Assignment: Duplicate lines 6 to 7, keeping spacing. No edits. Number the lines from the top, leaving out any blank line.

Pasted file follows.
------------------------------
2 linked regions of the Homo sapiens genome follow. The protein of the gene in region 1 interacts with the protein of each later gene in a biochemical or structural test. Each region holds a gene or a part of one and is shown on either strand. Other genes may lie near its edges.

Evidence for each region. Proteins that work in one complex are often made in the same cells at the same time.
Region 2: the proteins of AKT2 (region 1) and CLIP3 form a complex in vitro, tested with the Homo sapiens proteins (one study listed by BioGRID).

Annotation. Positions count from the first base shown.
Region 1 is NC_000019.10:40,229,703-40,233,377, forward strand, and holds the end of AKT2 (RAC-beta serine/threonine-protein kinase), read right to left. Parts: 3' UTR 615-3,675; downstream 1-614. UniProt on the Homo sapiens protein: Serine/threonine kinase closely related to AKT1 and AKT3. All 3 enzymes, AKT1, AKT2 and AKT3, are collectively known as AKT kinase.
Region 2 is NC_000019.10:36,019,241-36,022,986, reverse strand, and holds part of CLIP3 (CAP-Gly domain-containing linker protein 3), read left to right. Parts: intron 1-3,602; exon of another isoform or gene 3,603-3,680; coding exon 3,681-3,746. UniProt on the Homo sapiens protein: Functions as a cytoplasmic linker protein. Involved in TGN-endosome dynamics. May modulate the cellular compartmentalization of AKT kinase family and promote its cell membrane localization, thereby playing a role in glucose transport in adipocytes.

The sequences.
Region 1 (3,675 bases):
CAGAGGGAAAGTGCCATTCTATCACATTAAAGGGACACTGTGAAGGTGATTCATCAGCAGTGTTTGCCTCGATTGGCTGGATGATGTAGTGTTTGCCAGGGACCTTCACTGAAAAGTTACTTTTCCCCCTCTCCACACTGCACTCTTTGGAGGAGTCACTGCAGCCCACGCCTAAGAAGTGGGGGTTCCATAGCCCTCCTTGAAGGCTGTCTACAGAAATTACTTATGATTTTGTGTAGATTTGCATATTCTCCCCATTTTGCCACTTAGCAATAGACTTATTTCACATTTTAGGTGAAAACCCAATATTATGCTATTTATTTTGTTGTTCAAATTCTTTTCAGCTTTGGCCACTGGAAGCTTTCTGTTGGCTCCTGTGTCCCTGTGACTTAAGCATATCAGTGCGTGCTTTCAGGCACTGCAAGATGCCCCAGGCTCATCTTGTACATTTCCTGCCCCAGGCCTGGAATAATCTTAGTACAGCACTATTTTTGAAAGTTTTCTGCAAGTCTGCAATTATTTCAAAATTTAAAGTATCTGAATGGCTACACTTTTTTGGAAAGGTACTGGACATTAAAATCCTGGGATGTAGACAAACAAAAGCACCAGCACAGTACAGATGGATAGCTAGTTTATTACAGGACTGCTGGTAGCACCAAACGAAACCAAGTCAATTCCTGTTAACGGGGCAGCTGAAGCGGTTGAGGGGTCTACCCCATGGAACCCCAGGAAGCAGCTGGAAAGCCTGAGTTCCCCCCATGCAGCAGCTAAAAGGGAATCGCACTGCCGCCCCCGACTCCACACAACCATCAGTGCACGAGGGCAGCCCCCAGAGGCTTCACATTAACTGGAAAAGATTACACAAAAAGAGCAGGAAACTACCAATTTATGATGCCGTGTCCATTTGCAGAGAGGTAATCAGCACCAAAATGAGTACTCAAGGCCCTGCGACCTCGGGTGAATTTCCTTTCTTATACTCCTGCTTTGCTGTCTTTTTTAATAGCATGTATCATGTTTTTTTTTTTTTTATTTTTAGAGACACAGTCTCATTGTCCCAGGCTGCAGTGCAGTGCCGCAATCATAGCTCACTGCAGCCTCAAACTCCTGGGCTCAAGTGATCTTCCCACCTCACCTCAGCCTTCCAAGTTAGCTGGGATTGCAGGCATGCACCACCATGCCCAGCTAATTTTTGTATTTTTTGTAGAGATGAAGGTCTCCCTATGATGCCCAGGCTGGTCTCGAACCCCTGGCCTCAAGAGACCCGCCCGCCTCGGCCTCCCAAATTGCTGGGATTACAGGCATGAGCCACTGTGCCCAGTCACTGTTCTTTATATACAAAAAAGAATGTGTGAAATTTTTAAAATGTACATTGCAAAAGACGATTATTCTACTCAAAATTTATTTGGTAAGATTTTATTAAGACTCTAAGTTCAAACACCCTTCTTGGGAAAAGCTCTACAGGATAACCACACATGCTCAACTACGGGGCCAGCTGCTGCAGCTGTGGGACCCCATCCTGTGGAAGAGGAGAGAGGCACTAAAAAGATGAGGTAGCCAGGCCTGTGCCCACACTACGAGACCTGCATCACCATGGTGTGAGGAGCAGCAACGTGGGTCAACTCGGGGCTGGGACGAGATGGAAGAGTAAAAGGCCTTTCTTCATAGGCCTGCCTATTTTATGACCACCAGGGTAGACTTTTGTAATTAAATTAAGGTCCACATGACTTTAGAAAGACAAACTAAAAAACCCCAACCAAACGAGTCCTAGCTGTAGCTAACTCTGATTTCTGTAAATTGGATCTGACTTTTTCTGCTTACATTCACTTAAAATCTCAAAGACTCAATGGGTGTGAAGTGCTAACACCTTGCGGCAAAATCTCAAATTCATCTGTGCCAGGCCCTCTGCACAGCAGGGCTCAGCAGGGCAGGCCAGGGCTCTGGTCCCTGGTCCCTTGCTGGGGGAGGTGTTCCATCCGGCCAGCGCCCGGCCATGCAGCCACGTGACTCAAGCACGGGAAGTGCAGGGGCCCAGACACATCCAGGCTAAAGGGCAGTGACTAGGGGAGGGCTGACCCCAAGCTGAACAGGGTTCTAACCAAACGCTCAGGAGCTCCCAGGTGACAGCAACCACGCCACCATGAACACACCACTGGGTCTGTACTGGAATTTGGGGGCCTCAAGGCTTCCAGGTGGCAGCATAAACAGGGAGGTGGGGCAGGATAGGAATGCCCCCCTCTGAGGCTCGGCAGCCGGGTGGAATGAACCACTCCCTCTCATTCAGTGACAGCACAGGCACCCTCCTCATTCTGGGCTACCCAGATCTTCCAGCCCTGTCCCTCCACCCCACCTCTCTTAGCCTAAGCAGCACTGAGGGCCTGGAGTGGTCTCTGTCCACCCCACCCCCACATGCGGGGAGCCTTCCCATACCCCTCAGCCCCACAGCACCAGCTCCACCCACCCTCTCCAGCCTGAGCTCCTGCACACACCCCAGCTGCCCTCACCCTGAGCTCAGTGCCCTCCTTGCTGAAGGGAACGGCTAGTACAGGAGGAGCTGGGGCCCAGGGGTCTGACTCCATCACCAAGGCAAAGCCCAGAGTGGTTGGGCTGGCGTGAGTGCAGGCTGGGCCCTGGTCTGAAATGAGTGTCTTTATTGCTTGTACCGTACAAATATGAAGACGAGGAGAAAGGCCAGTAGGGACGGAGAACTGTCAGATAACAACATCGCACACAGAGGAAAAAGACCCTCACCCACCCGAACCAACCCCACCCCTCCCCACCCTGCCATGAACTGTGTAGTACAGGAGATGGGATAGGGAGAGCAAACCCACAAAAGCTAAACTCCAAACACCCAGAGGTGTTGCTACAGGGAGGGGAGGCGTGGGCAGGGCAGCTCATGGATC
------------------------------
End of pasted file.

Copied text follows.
Region 2 is NC_000019.10:36,019,241-36,022,986, reverse strand, and holds part of CLIP3 (CAP-Gly domain-containing linker protein 3), read left to right. Parts: intron 1-3,602; exon of another isoform or gene 3,603-3,680; coding exon 3,681-3,746. UniProt on the Homo sapiens protein: Functions as a cytoplasmic linker protein. Involved in TGN-endosome dynamics. May modulate the cellular compartmentalization of AKT kinase family and promote its cell membrane localization, thereby playing a role in glucose transport in adipocytes.

The sequences.